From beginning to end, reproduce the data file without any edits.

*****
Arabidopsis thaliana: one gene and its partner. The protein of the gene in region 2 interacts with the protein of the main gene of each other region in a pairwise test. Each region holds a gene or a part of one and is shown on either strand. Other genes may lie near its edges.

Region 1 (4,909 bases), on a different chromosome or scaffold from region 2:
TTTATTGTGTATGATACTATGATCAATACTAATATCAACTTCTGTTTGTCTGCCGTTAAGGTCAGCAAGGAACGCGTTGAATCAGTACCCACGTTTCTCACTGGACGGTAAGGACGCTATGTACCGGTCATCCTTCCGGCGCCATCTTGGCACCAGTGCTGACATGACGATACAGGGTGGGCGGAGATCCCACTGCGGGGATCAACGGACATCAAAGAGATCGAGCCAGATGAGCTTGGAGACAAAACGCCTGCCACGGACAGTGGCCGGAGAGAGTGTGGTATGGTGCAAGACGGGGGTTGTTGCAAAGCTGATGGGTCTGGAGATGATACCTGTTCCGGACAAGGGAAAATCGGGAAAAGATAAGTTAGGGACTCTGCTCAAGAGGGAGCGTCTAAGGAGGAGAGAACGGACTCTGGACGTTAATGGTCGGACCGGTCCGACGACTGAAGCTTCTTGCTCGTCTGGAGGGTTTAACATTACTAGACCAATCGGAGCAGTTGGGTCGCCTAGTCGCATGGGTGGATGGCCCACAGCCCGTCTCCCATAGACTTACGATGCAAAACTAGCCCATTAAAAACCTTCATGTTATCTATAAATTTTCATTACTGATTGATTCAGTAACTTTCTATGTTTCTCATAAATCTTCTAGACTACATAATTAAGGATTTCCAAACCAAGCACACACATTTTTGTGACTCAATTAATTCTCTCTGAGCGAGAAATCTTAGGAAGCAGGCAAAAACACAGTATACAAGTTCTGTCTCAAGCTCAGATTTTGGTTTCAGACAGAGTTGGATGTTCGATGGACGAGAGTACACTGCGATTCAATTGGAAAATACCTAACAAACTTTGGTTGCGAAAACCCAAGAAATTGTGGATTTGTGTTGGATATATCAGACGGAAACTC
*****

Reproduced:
Arabidopsis thaliana: one gene and its partner. The protein of the gene in region 2 interacts with the protein of the main gene of each other region in a pairwise test. Each region holds a gene or a part of one and is shown on either strand. Other genes may lie near its edges.

Region 1 (4,909 bases), on a different chromosome or scaffold from region 2:
TTTATTGTGTATGATACTATGATCAATACTAATATCAACTTCTGTTTGTCTGCCGTTAAGGTCAGCAAGGAACGCGTTGAATCAGTACCCACGTTTCTCACTGGACGGTAAGGACGCTATGTACCGGTCATCCTTCCGGCGCCATCTTGGCACCAGTGCTGACATGACGATACAGGGTGGGCGGAGATCCCACTGCGGGGATCAACGGACATCAAAGAGATCGAGCCAGATGAGCTTGGAGACAAAACGCCTGCCACGGACAGTGGCCGGAGAGAGTGTGGTATGGTGCAAGACGGGGGTTGTTGCAAAGCTGATGGGTCTGGAGATGATACCTGTTCCGGACAAGGGAAAATCGGGAAAAGATAAGTTAGGGACTCTGCTCAAGAGGGAGCGTCTAAGGAGGAGAGAACGGACTCTGGACGTTAATGGTCGGACCGGTCCGACGACTGAAGCTTCTTGCTCGTCTGGAGGGTTTAACATTACTAGACCAATCGGAGCAGTTGGGTCGCCTAGTCGCATGGGTGGATGGCCCACAGCCCGTCTCCCATAGACTTACGATGCAAAACTAGCCCATTAAAAACCTTCATGTTATCTATAAATTTTCATTACTGATTGATTCAGTAACTTTCTATGTTTCTCATAAATCTTCTAGACTACATAATTAAGGATTTCCAAACCAAGCACACACATTTTTGTGACTCAATTAATTCTCTCTGAGCGAGAAATCTTAGGAAGCAGGCAAAAACACAGTATACAAGTTCTGTCTCAAGCTCAGATTTTGGTTTCAGACAGAGTTGGATGTTCGATGGACGAGAGTACACTGCGATTCAATTGGAAAATACCTAACAAACTTTGGTTGCGAAAACCCAAGAAATTGTGGATTTGTGTTGGATATATCAGACGGAAACTC